October 12, 2020
| 12:10 p.m.
Bohnett Park in Santa Barbara is scheduled to close beginning Thursday, Oct. 15 for construction of a park improvement and storm water treatment project.
The park improvement project, developed with extensive community input, includes the installation of new turf and landscaping, irrigation, picnic tables along Old Mission Creek, barbecue grills, trash and coal receptacles, accessible park entrance and walkways, and new streetscape fencing.
“Bohnett Park is a key recreational area for the Westside,” said Parks and Recreation director Jill Zachary. “We are pleased to be moving forward with a project that will make the park more usable for all.”
The storm water improvement portion of the project includes the installation of underground gravel filled chambers that will capture, treat and infiltrate storm water runoff from the neighborhood surrounding Bohnett Park.
Retaining the storm water on site and allowing it to slowly infiltrate into the
The perfect storm of home renovations is upon us.
So many people are spending so much time at home these days that a dwelling’s imperfections become that much more apparent.
Against the backdrop of the COVID-19 pandemic and a home sales boom in which buyers are willing to invest in long-term changes once they get the keys, Santa Fe remodeling companies are booked solid with orders.
“It’s in hyperdrive right now,” said Steve Pompei, owner of Pompei’s Home Remodeling in Santa Fe. “I am stacking jobs into next summer. My lead time is usually two to three months.”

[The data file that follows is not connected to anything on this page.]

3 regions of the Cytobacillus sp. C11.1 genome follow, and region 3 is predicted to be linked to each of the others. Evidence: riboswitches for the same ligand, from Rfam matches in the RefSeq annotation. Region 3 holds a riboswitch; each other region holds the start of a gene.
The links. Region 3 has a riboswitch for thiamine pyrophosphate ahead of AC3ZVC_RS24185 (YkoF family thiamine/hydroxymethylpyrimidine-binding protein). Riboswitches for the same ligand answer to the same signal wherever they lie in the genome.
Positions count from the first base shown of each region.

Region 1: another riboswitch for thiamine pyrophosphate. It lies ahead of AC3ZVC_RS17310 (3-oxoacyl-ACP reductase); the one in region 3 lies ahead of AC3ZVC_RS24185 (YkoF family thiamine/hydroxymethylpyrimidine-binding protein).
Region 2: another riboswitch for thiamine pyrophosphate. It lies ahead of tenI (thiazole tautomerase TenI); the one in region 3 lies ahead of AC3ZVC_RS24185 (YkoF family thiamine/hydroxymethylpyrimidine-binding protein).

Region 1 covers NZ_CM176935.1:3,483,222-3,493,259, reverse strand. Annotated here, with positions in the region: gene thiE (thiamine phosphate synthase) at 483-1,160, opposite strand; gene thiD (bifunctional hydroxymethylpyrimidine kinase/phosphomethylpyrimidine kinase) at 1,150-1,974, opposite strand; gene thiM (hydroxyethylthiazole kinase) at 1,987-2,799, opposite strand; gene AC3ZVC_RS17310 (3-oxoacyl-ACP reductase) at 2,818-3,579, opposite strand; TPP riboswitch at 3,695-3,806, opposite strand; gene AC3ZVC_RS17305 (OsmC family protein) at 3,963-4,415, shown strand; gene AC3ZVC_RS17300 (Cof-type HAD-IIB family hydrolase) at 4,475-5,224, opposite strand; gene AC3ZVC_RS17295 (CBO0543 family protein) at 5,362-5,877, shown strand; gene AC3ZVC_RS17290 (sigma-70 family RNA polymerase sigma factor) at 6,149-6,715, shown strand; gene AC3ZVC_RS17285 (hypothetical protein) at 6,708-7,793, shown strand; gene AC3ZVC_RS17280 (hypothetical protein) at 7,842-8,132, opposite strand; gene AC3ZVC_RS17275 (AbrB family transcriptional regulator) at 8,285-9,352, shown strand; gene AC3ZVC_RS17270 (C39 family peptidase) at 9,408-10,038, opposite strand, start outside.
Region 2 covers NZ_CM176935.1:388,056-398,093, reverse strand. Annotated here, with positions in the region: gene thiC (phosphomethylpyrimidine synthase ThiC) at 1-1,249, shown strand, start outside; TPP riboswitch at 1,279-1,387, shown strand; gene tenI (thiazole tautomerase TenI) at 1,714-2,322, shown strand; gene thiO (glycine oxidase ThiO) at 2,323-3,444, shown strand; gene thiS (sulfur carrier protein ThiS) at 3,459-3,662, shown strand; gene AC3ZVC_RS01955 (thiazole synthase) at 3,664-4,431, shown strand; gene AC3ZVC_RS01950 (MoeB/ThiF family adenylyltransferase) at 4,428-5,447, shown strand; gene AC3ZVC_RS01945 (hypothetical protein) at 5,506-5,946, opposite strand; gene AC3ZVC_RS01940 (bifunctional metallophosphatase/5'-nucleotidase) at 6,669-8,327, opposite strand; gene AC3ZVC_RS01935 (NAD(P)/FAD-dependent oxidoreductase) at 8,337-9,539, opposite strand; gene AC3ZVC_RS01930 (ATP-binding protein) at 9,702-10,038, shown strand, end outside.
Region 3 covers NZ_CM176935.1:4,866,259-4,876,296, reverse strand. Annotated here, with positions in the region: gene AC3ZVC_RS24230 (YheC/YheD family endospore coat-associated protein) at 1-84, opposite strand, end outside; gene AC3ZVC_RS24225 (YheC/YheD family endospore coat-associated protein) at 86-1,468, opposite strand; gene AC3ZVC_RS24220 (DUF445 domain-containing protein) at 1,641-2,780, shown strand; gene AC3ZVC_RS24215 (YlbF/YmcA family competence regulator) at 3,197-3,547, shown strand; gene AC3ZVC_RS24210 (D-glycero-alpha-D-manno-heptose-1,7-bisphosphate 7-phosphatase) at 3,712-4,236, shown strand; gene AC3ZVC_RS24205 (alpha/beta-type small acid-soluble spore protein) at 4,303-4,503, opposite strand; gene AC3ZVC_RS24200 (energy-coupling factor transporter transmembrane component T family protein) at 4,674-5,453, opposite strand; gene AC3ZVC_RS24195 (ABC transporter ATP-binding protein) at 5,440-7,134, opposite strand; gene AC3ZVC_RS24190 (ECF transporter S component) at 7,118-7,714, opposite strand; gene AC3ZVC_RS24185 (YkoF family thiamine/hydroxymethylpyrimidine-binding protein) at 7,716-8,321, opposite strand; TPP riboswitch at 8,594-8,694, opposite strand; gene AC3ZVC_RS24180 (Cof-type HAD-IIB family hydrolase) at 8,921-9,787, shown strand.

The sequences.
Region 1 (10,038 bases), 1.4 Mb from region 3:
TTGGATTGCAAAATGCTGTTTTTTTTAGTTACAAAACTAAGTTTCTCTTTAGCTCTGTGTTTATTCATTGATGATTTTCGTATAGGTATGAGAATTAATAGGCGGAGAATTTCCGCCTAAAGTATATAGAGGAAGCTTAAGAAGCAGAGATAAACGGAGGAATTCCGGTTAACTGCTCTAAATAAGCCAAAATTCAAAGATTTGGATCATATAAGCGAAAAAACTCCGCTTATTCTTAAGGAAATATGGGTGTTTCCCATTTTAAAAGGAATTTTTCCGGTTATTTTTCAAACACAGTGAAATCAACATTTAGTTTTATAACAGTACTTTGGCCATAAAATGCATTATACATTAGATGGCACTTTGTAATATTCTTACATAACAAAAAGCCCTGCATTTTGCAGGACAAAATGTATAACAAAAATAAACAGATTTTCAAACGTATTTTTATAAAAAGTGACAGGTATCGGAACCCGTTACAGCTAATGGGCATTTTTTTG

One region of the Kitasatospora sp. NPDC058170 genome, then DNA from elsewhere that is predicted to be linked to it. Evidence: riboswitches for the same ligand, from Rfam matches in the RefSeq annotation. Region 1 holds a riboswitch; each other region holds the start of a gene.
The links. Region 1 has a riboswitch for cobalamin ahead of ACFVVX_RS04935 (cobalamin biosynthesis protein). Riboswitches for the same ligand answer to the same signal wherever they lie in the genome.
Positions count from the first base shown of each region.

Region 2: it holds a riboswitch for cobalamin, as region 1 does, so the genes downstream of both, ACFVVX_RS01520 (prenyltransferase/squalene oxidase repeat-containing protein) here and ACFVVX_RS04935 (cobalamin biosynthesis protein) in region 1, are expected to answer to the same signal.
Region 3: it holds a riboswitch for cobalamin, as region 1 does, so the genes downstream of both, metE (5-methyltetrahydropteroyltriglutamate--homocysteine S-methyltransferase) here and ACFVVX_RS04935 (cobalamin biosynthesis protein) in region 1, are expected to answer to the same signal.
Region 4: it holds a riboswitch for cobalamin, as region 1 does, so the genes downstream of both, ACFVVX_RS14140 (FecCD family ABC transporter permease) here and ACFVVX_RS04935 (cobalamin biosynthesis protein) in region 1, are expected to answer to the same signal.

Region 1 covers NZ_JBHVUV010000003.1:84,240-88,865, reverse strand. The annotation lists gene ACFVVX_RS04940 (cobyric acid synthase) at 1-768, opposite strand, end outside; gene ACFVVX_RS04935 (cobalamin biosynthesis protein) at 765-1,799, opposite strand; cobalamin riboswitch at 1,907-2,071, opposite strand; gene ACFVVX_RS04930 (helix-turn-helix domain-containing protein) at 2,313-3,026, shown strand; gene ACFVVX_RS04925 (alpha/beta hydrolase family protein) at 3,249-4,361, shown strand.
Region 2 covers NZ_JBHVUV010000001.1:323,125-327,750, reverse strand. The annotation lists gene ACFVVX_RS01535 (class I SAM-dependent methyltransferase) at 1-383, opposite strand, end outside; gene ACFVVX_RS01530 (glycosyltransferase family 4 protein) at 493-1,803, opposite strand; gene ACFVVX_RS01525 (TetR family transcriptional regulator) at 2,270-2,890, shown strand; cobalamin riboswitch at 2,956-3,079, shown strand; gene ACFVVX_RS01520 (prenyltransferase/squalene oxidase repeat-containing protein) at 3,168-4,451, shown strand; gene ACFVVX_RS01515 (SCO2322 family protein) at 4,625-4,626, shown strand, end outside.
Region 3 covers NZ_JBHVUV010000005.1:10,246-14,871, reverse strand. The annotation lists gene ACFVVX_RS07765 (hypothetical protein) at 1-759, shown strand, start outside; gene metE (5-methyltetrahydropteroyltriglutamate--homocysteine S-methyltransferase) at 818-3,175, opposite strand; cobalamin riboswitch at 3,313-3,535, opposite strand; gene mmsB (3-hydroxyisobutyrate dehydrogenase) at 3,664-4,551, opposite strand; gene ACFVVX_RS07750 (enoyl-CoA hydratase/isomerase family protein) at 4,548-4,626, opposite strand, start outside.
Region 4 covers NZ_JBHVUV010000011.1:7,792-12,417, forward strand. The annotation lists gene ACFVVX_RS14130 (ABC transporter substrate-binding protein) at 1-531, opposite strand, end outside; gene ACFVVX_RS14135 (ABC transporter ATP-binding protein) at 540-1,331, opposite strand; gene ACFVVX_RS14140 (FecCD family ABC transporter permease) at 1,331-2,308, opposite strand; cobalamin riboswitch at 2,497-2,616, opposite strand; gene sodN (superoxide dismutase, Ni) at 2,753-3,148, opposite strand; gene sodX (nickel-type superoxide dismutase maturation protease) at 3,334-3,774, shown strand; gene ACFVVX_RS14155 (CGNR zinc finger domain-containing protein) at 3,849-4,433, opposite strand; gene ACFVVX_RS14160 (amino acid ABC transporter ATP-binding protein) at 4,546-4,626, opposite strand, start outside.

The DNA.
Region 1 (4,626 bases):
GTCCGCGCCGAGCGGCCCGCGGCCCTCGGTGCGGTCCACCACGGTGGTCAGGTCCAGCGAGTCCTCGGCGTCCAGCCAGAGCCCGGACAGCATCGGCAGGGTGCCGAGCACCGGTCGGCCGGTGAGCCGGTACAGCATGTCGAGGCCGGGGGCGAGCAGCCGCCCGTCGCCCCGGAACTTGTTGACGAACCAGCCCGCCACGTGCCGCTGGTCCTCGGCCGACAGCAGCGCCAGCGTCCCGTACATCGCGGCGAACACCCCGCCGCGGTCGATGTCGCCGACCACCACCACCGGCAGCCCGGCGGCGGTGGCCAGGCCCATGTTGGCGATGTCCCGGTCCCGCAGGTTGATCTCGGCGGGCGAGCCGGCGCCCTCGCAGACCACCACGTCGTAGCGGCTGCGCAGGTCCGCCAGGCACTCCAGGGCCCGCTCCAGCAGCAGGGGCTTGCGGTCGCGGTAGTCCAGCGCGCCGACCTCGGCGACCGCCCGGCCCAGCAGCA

Remodeling in Santa Fe boomed during the last recession a dozen years ago, an outgrowth of what then was a home-sales bust. Many of those builders-turned-remodelers remain in the game and say they find themselves with plenty of work in the COVID age.
“The only thing that has happened in COVID is
GRAND BLANC, MI — For the past six years, Michele Matthews has crafted her business to simulate the same atmosphere of her home: a cozy feel with mix-and-match chairs, hearty meals and an array of alcoholic beverages.
Grafted Root Eatery in Grand Blanc is known for its locally sourced ingredients and meals from scratch.
“It’s basically home cooking,” said Matthews. “I was a stay at home wife and mom before I opened up this. So everything is basically how I cooked at home and I was raised to cook everything from scratch, not pre-processed. I try to buy as much local as I can.”
Related: New restaurant and bar ‘The Grafted Root Eatery’ to open in Grand Blanc